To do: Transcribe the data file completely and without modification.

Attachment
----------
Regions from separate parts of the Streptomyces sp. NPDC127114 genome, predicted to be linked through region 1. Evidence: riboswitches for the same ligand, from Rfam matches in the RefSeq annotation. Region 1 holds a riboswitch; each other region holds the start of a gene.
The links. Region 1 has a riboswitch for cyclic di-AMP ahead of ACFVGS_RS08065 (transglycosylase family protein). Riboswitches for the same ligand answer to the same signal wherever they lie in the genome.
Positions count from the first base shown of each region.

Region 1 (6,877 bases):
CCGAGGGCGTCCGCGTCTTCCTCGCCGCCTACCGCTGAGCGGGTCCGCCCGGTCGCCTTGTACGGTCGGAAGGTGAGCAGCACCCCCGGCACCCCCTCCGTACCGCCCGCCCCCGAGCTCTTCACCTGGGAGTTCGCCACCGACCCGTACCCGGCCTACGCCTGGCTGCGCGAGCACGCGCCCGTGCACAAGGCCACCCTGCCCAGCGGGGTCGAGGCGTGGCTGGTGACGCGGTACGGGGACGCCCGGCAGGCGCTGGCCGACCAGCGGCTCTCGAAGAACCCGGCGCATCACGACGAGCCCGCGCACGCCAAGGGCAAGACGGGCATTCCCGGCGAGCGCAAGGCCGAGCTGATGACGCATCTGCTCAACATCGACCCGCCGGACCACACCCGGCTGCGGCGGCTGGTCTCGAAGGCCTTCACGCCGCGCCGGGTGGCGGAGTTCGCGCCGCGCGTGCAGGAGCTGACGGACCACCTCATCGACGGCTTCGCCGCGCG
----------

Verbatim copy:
Regions from separate parts of the Streptomyces sp. NPDC127114 genome, predicted to be linked through region 1. Evidence: riboswitches for the same ligand, from Rfam matches in the RefSeq annotation. Region 1 holds a riboswitch; each other region holds the start of a gene.
The links. Region 1 has a riboswitch for cyclic di-AMP ahead of ACFVGS_RS08065 (transglycosylase family protein). Riboswitches for the same ligand answer to the same signal wherever they lie in the genome.
Positions count from the first base shown of each region.

Region 1 (6,877 bases):
CCGAGGGCGTCCGCGTCTTCCTCGCCGCCTACCGCTGAGCGGGTCCGCCCGGTCGCCTTGTACGGTCGGAAGGTGAGCAGCACCCCCGGCACCCCCTCCGTACCGCCCGCCCCCGAGCTCTTCACCTGGGAGTTCGCCACCGACCCGTACCCGGCCTACGCCTGGCTGCGCGAGCACGCGCCCGTGCACAAGGCCACCCTGCCCAGCGGGGTCGAGGCGTGGCTGGTGACGCGGTACGGGGACGCCCGGCAGGCGCTGGCCGACCAGCGGCTCTCGAAGAACCCGGCGCATCACGACGAGCCCGCGCACGCCAAGGGCAAGACGGGCATTCCCGGCGAGCGCAAGGCCGAGCTGATGACGCATCTGCTCAACATCGACCCGCCGGACCACACCCGGCTGCGGCGGCTGGTCTCGAAGGCCTTCACGCCGCGCCGGGTGGCGGAGTTCGCGCCGCGCGTGCAGGAGCTGACGGACCACCTCATCGACGGCTTCGCCGCGCG